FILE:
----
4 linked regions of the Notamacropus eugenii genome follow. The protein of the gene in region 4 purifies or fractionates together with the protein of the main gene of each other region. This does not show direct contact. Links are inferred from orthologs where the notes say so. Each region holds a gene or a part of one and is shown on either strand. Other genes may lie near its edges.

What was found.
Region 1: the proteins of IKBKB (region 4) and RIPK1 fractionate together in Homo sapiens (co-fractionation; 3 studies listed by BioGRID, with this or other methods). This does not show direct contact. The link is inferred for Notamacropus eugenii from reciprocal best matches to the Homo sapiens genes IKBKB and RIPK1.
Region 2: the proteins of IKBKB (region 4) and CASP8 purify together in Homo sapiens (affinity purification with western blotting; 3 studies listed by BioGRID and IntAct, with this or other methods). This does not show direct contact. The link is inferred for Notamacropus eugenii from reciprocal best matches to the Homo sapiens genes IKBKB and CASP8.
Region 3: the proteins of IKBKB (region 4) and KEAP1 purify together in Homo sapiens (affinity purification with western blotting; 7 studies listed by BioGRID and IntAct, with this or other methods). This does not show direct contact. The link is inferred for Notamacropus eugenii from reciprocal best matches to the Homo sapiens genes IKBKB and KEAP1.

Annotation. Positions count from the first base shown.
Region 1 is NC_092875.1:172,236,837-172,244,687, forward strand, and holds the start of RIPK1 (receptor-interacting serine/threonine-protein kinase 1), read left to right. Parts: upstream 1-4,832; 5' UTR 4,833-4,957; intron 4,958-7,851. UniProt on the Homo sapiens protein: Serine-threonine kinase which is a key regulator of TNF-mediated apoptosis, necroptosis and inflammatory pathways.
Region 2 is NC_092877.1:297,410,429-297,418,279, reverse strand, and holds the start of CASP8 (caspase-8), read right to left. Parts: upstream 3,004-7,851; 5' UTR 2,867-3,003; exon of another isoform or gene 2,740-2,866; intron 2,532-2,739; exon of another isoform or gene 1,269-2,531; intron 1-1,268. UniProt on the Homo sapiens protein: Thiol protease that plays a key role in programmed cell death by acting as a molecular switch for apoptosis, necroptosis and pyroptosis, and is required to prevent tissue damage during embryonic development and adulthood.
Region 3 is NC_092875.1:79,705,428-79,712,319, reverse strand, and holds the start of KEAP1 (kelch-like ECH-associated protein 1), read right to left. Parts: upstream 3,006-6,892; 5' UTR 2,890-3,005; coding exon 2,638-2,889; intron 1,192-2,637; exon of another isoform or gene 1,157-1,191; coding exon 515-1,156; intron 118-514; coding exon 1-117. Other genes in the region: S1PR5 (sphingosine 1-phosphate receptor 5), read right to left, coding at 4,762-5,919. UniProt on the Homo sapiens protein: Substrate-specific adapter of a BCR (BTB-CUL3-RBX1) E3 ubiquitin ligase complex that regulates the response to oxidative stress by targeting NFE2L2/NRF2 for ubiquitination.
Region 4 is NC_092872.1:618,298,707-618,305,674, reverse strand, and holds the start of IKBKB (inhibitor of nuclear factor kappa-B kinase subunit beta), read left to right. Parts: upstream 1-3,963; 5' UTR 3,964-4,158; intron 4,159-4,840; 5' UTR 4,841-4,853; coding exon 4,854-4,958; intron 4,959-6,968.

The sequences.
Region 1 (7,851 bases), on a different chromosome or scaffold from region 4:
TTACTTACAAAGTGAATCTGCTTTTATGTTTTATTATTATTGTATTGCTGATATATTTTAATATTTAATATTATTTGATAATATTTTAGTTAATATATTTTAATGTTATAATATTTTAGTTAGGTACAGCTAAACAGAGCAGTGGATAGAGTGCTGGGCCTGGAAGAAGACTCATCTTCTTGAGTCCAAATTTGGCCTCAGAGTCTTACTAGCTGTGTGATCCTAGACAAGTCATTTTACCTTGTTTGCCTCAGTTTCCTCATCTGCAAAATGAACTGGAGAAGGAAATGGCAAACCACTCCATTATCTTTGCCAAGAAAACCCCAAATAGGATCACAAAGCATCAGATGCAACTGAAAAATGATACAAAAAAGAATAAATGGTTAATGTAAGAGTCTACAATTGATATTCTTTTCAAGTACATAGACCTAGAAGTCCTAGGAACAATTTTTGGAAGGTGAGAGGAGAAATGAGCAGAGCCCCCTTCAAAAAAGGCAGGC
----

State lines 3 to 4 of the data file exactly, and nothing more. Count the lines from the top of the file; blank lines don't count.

Region 1: the proteins of IKBKB (region 4) and RIPK1 fractionate together in Homo sapiens (co-fractionation; 3 studies listed by BioGRID, with this or other methods). This does not show direct contact. The link is inferred for Notamacropus eugenii from reciprocal best matches to the Homo sapiens genes IKBKB and RIPK1.
Region 2: the proteins of IKBKB (region 4) and CASP8 purify together in Homo sapiens (affinity purification with western blotting; 3 studies listed by BioGRID and IntAct, with this or other methods). This does not show direct contact. The link is inferred for Notamacropus eugenii from reciprocal best matches to the Homo sapiens genes IKBKB and CASP8.